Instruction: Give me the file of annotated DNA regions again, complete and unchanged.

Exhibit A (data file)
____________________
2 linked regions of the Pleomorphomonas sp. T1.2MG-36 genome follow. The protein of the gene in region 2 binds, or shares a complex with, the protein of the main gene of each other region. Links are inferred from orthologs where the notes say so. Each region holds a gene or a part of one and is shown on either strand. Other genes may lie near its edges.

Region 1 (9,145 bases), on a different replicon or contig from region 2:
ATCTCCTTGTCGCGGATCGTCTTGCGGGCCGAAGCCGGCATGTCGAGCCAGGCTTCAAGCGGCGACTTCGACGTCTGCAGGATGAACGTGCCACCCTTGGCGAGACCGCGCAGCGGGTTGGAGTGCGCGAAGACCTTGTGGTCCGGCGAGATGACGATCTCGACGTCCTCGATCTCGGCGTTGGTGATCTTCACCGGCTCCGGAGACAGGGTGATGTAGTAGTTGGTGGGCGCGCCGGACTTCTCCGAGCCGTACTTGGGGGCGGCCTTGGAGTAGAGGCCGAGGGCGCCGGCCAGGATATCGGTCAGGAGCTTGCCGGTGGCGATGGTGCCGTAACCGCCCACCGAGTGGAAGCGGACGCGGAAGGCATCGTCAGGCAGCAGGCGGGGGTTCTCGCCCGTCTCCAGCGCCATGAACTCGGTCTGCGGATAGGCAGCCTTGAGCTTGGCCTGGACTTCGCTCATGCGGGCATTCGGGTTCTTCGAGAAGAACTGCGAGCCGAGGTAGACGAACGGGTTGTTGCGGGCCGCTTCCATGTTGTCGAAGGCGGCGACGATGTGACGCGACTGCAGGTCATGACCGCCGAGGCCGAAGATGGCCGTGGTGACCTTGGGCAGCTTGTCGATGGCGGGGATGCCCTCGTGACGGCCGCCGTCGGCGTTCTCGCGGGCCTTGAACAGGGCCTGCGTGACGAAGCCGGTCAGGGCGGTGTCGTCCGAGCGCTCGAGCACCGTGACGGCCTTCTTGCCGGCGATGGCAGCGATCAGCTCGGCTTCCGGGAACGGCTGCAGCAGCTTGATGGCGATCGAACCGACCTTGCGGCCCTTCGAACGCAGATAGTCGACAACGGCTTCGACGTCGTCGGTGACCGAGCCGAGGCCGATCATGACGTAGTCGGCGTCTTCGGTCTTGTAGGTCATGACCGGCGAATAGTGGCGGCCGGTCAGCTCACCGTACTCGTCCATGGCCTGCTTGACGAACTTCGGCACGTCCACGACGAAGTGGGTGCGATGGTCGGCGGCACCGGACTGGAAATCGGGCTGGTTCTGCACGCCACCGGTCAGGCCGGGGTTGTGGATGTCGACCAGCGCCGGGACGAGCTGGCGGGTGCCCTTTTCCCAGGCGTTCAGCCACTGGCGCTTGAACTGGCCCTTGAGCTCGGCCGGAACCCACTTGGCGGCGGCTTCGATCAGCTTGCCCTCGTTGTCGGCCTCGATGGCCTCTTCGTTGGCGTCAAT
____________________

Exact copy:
2 linked regions of the Pleomorphomonas sp. T1.2MG-36 genome follow. The protein of the gene in region 2 binds, or shares a complex with, the protein of the main gene of each other region. Links are inferred from orthologs where the notes say so. Each region holds a gene or a part of one and is shown on either strand. Other genes may lie near its edges.

Region 1 (9,145 bases), on a different replicon or contig from region 2:
ATCTCCTTGTCGCGGATCGTCTTGCGGGCCGAAGCCGGCATGTCGAGCCAGGCTTCAAGCGGCGACTTCGACGTCTGCAGGATGAACGTGCCACCCTTGGCGAGACCGCGCAGCGGGTTGGAGTGCGCGAAGACCTTGTGGTCCGGCGAGATGACGATCTCGACGTCCTCGATCTCGGCGTTGGTGATCTTCACCGGCTCCGGAGACAGGGTGATGTAGTAGTTGGTGGGCGCGCCGGACTTCTCCGAGCCGTACTTGGGGGCGGCCTTGGAGTAGAGGCCGAGGGCGCCGGCCAGGATATCGGTCAGGAGCTTGCCGGTGGCGATGGTGCCGTAACCGCCCACCGAGTGGAAGCGGACGCGGAAGGCATCGTCAGGCAGCAGGCGGGGGTTCTCGCCCGTCTCCAGCGCCATGAACTCGGTCTGCGGATAGGCAGCCTTGAGCTTGGCCTGGACTTCGCTCATGCGGGCATTCGGGTTCTTCGAGAAGAACTGCGAGCCGAGGTAGACGAACGGGTTGTTGCGGGCCGCTTCCATGTTGTCGAAGGCGGCGACGATGTGACGCGACTGCAGGTCATGACCGCCGAGGCCGAAGATGGCCGTGGTGACCTTGGGCAGCTTGTCGATGGCGGGGATGCCCTCGTGACGGCCGCCGTCGGCGTTCTCGCGGGCCTTGAACAGGGCCTGCGTGACGAAGCCGGTCAGGGCGGTGTCGTCCGAGCGCTCGAGCACCGTGACGGCCTTCTTGCCGGCGATGGCAGCGATCAGCTCGGCTTCCGGGAACGGCTGCAGCAGCTTGATGGCGATCGAACCGACCTTGCGGCCCTTCGAACGCAGATAGTCGACAACGGCTTCGACGTCGTCGGTGACCGAGCCGAGGCCGATCATGACGTAGTCGGCGTCTTCGGTCTTGTAGGTCATGACCGGCGAATAGTGGCGGCCGGTCAGCTCACCGTACTCGTCCATGGCCTGCTTGACGAACTTCGGCACGTCCACGACGAAGTGGGTGCGATGGTCGGCGGCACCGGACTGGAAATCGGGCTGGTTCTGCACGCCACCGGTCAGGCCGGGGTTGTGGATGTCGACCAGCGCCGGGACGAGCTGGCGGGTGCCCTTTTCCCAGGCGTTCAGCCACTGGCGCTTGAACTGGCCCTTGAGCTCGGCCGGAACCCACTTGGCGGCGGCTTCGATCAGCTTGCCCTCGTTGTCGGCCTCGATGGCCTCTTCGTTGGCGTCAAT